COR THOUGHTS 239: The Time of Fulfillment

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The readings this weekend speak of the need to change our lives in light of the fact that “the time is running out” (second reading) and “the kingdom of God is at hand” (Gospel). “This is the time of fulfillment,” announces Jesus. “Repent, and believe in the Gospel.” In short, the good news that we are to believe in is that God created us to share in the eternal bliss of his love, a bliss that Scripture calls the “Marriage of the Lamb.” The tragedy of sin is that we doubted this gift and took fulfillment into our own hands, making idols of the good things God created to lead us to him – like marriage. When St. Paul says “those having wives [should] act as not having them” (second reading), he’s inviting us to examine where we’re directing our desires. If it’s to anything less than the Infinite, we need to repent. To repent means to stop pursuing ultimate fulfillment in created things and entrust the satisfaction of all the desires of our hearts to the one who put them there in order to lead us to him. If we are ever to find the happiness for which we long, like the fishermen in this weekend’s Gospel, we must “abandon our nets” – all our attempts to “catch” happiness for ourselves – and follow Christ into “the time of fulfillment.”

The Harm of Hookup Culture and How One Woman Transcended It, Pt. 2

From the Ebook "Good Catholic Girl"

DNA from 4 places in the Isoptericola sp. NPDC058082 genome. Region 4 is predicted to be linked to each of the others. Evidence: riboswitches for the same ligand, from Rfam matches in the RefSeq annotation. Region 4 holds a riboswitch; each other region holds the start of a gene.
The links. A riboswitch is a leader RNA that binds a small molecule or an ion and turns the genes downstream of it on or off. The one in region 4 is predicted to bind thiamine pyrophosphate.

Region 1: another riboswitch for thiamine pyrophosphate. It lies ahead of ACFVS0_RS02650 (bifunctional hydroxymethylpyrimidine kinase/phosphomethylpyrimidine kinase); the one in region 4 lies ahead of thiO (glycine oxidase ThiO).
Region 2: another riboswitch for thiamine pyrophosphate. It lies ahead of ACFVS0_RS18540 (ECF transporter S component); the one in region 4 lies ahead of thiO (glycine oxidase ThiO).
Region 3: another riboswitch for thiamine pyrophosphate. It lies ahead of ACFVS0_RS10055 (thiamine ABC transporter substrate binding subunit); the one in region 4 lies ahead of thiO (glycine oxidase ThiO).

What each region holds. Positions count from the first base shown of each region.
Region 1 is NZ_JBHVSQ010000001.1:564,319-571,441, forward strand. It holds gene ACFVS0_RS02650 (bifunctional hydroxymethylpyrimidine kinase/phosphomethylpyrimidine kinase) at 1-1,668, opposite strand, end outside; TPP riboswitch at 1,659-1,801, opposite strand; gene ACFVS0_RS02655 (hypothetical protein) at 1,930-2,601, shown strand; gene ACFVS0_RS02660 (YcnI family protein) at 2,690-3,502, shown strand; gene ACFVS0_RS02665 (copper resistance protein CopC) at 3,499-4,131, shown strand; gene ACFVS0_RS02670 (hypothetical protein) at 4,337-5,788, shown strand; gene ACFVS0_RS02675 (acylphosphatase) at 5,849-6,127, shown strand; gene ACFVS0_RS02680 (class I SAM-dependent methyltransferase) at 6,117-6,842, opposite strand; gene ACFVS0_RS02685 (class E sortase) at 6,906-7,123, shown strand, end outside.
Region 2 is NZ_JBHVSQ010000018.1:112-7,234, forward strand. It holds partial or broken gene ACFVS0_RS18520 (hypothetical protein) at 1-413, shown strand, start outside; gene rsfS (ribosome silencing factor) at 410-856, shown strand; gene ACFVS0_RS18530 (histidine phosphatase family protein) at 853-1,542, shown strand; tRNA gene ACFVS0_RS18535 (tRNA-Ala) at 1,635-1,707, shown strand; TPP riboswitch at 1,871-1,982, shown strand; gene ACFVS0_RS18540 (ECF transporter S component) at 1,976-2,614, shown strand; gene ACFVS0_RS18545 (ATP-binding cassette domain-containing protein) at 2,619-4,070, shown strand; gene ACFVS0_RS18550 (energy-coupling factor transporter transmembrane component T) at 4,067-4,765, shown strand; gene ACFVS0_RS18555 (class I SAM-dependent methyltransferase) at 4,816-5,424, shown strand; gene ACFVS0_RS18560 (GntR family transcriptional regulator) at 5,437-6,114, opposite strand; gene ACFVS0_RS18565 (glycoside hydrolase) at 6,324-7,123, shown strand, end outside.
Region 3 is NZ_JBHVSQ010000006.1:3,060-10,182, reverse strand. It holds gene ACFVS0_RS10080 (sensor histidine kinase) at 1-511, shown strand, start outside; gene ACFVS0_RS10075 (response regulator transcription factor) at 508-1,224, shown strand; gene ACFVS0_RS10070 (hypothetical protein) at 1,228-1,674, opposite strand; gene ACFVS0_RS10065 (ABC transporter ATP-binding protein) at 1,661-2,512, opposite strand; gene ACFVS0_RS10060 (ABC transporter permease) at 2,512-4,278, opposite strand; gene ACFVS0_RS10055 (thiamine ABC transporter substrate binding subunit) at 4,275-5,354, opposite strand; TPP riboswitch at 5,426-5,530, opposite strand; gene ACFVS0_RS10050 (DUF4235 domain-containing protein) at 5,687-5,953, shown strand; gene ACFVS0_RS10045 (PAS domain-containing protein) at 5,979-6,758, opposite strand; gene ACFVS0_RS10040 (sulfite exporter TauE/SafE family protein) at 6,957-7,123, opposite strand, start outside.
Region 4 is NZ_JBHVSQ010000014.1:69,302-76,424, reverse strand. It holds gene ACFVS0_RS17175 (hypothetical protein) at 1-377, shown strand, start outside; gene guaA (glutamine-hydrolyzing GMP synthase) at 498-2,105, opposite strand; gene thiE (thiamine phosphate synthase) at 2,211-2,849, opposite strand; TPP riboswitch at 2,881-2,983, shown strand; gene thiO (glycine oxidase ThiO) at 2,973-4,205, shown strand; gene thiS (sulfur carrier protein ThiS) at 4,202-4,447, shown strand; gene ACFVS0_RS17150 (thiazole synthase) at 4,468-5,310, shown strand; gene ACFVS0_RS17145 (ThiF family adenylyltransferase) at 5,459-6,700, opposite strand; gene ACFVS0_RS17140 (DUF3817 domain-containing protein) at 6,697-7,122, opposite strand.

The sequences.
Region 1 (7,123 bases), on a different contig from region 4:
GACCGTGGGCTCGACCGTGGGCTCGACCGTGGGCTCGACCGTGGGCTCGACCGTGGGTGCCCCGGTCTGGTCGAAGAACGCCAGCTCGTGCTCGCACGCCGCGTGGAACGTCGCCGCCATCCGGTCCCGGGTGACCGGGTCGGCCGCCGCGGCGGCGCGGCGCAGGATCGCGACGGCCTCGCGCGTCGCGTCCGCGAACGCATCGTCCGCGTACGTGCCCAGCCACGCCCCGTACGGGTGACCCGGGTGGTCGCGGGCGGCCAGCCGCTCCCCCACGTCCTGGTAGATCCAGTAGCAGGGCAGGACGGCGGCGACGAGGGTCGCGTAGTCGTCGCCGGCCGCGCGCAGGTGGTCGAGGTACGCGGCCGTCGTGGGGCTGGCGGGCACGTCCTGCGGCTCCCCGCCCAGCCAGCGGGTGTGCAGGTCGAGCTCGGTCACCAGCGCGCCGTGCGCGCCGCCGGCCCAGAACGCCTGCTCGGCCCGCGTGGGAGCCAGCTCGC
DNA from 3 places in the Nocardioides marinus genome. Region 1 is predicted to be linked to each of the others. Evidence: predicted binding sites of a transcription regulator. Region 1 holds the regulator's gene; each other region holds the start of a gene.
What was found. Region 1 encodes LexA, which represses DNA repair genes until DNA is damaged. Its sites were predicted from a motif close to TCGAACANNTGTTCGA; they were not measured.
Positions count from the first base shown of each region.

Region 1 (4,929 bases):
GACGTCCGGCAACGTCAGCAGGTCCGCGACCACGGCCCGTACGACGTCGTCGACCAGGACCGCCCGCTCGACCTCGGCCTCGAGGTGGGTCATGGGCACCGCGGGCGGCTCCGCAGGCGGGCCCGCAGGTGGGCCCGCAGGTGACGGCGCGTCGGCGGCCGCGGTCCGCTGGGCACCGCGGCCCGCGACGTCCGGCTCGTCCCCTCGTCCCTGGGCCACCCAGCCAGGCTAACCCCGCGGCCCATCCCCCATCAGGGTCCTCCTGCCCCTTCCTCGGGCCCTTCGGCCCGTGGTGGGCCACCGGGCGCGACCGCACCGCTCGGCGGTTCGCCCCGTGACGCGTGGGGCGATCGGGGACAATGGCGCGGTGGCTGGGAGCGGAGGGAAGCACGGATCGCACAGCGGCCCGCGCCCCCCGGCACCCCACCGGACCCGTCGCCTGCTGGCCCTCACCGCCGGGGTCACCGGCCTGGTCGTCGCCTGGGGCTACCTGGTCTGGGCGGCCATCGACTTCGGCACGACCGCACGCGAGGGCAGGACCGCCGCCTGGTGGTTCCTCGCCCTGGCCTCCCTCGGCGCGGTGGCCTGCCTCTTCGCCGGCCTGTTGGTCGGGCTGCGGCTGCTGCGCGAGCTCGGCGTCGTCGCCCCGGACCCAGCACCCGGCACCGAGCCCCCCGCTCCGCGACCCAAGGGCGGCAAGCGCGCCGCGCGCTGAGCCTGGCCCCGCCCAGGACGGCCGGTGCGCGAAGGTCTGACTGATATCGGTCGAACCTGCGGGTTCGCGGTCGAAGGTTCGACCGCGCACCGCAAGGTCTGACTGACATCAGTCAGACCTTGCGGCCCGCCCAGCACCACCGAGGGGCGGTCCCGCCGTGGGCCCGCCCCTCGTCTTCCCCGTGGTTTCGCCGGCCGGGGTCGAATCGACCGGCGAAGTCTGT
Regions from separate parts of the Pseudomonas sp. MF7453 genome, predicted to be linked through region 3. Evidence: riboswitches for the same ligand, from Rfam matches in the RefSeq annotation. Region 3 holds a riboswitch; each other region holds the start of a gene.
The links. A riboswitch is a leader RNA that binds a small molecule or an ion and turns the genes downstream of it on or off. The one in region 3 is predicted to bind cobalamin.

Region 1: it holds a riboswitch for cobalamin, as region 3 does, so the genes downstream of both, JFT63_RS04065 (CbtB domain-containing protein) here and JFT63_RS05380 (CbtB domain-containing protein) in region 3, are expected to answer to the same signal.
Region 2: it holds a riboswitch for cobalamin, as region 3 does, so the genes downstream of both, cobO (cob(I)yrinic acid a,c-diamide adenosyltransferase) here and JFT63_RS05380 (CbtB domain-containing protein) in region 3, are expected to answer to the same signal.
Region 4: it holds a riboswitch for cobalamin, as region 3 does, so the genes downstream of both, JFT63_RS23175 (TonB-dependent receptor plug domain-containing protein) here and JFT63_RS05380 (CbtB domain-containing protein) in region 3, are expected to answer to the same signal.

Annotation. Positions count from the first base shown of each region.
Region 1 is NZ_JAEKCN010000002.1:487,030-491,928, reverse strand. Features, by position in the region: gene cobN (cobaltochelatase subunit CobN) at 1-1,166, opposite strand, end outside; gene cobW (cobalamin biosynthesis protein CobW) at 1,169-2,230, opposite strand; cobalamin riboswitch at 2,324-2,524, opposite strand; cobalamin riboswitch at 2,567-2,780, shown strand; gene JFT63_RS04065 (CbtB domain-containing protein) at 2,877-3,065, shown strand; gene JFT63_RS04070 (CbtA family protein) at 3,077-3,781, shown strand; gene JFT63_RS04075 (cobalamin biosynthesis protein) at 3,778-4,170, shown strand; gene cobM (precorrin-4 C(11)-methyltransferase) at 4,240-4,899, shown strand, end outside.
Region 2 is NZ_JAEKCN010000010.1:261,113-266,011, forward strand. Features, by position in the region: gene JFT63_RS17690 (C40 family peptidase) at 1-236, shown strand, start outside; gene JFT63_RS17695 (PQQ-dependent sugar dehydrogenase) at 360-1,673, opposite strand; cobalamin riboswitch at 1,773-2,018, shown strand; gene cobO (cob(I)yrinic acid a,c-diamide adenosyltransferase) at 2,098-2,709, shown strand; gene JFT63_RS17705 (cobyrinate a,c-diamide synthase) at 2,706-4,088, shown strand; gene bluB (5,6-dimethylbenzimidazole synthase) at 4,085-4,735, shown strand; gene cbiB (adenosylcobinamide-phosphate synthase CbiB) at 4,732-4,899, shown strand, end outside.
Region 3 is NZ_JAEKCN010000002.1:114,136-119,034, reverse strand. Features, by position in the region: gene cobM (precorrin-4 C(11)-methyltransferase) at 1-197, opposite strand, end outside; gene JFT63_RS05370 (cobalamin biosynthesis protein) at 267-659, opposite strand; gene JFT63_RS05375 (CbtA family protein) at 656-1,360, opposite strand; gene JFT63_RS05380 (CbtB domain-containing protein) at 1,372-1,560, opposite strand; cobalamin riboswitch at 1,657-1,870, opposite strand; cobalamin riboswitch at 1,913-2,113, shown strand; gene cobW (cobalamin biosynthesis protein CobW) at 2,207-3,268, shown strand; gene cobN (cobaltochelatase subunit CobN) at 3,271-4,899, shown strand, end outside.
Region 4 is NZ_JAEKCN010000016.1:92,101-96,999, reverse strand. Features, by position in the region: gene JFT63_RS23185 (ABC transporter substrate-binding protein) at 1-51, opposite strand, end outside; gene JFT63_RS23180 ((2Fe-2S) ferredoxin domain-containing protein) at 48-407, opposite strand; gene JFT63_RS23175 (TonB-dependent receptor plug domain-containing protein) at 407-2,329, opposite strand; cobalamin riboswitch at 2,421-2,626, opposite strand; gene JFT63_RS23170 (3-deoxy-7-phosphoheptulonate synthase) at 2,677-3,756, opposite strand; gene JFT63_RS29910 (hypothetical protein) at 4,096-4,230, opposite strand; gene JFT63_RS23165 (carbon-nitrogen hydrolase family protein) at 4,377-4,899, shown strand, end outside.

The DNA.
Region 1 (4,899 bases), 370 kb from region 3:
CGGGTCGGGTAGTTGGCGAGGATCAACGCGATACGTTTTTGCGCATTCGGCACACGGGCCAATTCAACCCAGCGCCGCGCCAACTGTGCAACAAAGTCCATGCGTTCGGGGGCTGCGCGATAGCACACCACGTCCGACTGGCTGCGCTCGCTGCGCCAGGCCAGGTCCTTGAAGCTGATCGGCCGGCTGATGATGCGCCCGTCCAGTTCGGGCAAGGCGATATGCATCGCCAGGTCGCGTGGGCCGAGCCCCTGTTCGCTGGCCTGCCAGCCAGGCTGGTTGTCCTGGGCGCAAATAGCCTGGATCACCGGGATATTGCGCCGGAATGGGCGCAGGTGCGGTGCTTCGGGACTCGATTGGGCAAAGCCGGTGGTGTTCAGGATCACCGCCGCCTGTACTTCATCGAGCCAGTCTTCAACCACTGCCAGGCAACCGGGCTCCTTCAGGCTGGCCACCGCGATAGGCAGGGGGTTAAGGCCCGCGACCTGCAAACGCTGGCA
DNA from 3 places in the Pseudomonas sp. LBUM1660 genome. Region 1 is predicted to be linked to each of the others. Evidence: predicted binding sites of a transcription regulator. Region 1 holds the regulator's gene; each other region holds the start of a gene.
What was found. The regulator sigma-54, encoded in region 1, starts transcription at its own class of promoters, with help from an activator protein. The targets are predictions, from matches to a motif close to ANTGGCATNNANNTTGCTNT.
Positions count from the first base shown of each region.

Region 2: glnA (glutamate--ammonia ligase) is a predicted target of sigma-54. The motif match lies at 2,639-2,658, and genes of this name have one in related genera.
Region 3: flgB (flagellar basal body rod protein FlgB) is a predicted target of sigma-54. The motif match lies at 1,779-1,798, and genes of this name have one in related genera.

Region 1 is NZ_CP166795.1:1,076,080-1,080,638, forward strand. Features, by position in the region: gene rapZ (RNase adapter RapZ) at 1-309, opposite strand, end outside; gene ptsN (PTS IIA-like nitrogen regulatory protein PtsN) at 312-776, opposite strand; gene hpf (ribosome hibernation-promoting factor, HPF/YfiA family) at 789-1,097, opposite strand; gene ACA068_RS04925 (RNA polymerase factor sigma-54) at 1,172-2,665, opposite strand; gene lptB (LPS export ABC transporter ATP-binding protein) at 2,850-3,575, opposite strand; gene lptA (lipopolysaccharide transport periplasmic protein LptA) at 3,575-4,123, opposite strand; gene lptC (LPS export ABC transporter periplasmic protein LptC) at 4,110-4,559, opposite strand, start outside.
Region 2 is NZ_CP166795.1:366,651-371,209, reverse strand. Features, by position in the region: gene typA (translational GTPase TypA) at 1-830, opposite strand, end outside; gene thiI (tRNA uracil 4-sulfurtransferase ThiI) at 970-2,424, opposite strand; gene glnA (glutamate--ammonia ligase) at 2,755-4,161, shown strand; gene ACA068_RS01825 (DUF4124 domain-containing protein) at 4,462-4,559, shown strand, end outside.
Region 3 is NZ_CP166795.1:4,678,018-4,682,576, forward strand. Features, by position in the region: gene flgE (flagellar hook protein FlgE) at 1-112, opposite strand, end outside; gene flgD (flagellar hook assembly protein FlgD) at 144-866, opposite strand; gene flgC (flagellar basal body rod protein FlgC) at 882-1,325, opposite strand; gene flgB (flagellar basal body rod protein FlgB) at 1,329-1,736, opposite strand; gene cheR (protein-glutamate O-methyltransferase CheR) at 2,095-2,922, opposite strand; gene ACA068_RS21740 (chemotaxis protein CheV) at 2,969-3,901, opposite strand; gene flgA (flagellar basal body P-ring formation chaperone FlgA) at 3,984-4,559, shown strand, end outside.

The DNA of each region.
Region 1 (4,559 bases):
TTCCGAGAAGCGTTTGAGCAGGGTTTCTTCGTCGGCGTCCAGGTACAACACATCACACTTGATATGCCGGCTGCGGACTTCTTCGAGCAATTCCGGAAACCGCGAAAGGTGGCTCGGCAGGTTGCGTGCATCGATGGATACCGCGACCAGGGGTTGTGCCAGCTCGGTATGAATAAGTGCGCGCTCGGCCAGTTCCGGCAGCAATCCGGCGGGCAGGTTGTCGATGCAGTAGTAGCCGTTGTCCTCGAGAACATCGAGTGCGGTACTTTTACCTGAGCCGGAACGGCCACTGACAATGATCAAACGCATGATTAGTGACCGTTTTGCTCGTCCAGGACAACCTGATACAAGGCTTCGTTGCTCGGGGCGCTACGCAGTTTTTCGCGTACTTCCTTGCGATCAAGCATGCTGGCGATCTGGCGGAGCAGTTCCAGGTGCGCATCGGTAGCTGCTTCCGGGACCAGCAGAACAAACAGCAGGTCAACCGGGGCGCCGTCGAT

Sad student girl

[By Alice Owens]

Of course, back then, just like today, partying in college goes hand in hand with hooking up. In my moody teen days I never had a boyfriend, and all my sexual education came from porn. In other words, I was inexperienced when it came to real people.

When I did enter the real world, sexually speaking, I found that sex on campus sucks. I didn’t arrive at college looking to engage in a crash course of Bedroom 101, but it soon became clear that sex and hookups were happening all around me. I felt pressured to fit in, and I wondered what all the fuss was about. Everyone seemed to be enjoying exercising their sexual freedom, and I was on board with the sexual revolution’s idea of putting women in the driver’s seat. I had just turned eighteen, and my life was ahead of me. What better time than now to experiment? What could go wrong?

Now, years later, I see things differently. I look back on my college sexual experiences and I can see how, overall, they influenced me for the worse. Those years hurt me—in the sexual arena, in interpersonal relationships, and in terms of my self-confidence. Even as I actively seek to heal from them with therapy and self-care, I still have a long way to go. The repercussions of my campus sexcapades continue to haunt me to this day.

COR THOUGHTS 238: Directing Eros toward True Fulfillment

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This Sunday’s Gospel reveals the first words that John the Evangelist puts in the mouth of Christ. Jesus probes our hearts with a critically important question: “What are you looking for?” (Jn 1:38). It’s a question about that “ache” we all feel inside for something and where we’re taking that ache. The Greeks called that deep longing eros. It’s a desire for infinite love, infinite union, infinite bliss. Sadly, we often take that yearning to “false infinities.” When we do, we “miss the mark” (that’s what “sin” means). In this week’s second reading, Paul is trying to help us redirect eros so that we hit the mark: “The body is not meant for immorality, but for the Lord” (1 Cor 6:13). Our bodies and our erotic desires are meant to lead us to the eternal marriage of Christ and the Church. Both the sacrament of marriage and Christian celibacy – each in its own way – witness to this ultimate union with God. As Papal Preacher Father Cantalamessa put it, “the primary object of our eros, of our search, desire, attraction, passion must be Christ.” Only as we learn how to direct eros toward Infinite Love do we find “what we’re looking for.” This, also, is how we “glorify God in our bodies” (second reading).